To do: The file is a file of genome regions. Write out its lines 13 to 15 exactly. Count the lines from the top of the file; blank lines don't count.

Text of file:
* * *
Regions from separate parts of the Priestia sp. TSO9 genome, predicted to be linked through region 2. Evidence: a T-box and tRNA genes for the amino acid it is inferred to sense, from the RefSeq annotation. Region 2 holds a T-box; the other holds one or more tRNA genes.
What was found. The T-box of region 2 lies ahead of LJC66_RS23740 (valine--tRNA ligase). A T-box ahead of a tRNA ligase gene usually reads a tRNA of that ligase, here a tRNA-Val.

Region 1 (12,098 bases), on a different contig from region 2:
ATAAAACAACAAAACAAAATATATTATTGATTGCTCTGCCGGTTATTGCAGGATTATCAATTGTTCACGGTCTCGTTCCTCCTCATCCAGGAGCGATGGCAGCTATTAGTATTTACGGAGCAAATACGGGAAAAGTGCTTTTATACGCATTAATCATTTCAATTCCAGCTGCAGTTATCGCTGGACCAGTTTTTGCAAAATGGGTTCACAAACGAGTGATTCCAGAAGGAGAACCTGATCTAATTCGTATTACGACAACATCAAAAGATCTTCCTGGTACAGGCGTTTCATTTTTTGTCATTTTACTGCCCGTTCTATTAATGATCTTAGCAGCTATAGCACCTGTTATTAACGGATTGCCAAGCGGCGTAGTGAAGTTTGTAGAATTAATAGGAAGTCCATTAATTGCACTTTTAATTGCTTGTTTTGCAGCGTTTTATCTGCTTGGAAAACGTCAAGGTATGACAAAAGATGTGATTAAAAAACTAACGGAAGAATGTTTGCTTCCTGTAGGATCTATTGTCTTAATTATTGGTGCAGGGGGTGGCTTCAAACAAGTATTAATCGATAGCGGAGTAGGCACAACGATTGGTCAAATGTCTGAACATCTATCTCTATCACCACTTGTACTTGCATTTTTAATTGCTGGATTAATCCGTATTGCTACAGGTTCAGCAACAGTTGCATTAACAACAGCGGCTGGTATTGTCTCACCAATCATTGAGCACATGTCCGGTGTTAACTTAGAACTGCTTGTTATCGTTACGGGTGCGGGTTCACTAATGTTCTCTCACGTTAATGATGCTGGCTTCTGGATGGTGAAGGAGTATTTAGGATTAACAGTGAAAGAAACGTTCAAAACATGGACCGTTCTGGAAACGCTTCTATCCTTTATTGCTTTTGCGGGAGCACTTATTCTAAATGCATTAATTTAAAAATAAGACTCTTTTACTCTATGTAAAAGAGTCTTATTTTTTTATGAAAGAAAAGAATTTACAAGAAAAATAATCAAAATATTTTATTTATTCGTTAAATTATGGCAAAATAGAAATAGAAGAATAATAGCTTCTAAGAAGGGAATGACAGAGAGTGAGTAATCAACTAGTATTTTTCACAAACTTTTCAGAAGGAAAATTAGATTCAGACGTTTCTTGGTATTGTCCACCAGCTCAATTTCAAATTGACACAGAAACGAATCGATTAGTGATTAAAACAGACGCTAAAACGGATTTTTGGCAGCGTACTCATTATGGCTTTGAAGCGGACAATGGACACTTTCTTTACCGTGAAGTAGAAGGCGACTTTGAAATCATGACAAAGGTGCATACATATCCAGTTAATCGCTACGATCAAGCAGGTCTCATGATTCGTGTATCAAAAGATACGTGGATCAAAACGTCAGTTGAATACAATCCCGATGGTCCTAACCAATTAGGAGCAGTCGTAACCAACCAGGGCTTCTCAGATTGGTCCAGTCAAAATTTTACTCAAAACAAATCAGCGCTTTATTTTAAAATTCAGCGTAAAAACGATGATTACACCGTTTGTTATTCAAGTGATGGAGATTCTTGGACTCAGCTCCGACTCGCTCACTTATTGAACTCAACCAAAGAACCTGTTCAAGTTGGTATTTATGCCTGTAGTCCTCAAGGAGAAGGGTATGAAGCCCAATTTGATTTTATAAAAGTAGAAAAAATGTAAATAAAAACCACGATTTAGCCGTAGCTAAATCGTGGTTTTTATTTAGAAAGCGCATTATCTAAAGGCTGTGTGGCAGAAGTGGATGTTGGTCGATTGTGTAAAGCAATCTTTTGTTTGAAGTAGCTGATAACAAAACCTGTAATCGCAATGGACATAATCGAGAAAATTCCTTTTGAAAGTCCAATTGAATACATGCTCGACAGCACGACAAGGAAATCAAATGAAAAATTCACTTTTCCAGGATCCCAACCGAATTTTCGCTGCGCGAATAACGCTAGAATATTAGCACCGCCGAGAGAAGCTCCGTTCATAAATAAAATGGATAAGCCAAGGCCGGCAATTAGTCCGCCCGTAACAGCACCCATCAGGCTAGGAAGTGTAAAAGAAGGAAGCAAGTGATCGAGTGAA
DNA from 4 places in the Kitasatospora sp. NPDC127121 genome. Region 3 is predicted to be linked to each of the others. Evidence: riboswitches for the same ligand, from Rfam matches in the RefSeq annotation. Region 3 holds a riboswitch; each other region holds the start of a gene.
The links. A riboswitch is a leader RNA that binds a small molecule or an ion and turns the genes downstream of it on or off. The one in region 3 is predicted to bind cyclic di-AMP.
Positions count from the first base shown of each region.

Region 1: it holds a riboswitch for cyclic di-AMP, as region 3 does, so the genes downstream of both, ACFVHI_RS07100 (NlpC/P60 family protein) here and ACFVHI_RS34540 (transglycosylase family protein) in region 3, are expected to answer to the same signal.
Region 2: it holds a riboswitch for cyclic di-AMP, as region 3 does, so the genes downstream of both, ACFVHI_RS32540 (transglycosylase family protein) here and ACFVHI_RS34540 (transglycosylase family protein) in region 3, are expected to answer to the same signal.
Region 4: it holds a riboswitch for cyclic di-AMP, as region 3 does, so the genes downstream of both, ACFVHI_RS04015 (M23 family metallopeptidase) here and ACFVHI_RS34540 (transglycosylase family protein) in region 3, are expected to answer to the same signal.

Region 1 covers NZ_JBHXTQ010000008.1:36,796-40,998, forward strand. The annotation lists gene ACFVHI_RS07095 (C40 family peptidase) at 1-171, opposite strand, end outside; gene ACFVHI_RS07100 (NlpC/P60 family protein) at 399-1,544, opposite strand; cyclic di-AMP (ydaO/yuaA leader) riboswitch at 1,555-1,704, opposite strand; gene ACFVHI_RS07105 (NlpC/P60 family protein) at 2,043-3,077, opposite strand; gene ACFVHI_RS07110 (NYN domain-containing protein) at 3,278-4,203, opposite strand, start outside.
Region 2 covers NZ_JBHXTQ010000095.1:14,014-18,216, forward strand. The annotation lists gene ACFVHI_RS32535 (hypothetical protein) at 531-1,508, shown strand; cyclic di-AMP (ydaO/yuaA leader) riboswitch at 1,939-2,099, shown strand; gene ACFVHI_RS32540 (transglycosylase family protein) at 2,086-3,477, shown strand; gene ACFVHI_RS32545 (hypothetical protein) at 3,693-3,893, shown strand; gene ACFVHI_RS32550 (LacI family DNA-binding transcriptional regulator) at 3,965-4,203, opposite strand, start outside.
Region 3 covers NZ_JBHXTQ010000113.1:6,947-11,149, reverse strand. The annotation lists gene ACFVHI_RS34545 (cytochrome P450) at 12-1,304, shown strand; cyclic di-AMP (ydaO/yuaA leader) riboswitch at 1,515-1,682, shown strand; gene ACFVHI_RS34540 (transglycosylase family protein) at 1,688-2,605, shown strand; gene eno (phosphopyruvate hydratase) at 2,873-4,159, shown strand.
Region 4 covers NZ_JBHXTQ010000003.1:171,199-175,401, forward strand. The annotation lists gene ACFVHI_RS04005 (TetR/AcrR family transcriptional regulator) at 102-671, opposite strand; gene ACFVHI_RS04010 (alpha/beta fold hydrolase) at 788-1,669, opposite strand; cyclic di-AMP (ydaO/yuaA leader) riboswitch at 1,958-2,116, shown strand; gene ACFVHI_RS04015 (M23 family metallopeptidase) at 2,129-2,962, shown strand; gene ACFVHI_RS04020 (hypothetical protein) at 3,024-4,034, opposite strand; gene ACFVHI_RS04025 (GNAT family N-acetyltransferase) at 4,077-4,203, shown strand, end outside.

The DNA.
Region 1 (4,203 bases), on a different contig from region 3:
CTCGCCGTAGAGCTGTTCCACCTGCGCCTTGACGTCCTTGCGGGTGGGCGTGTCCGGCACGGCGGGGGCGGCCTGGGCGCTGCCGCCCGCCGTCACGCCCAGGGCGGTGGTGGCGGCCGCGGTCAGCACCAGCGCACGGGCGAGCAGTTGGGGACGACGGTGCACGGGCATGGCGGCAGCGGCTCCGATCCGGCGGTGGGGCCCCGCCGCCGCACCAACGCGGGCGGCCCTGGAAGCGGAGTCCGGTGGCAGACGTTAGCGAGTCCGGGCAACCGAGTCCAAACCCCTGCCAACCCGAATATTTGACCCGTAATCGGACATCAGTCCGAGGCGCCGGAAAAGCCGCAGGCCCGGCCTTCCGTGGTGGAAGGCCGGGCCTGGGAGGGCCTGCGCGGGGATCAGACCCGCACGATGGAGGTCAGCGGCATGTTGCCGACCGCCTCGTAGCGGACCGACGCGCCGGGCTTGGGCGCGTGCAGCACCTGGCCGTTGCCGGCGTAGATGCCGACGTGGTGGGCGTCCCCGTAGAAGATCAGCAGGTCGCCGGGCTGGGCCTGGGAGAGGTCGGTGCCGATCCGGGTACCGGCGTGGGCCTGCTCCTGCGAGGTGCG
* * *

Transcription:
Region 3 covers NZ_JBHXTQ010000113.1:6,947-11,149, reverse strand. The annotation lists gene ACFVHI_RS34545 (cytochrome P450) at 12-1,304, shown strand; cyclic di-AMP (ydaO/yuaA leader) riboswitch at 1,515-1,682, shown strand; gene ACFVHI_RS34540 (transglycosylase family protein) at 1,688-2,605, shown strand; gene eno (phosphopyruvate hydratase) at 2,873-4,159, shown strand.
Region 4 covers NZ_JBHXTQ010000003.1:171,199-175,401, forward strand. The annotation lists gene ACFVHI_RS04005 (TetR/AcrR family transcriptional regulator) at 102-671, opposite strand; gene ACFVHI_RS04010 (alpha/beta fold hydrolase) at 788-1,669, opposite strand; cyclic di-AMP (ydaO/yuaA leader) riboswitch at 1,958-2,116, shown strand; gene ACFVHI_RS04015 (M23 family metallopeptidase) at 2,129-2,962, shown strand; gene ACFVHI_RS04020 (hypothetical protein) at 3,024-4,034, opposite strand; gene ACFVHI_RS04025 (GNAT family N-acetyltransferase) at 4,077-4,203, shown strand, end outside.

The DNA.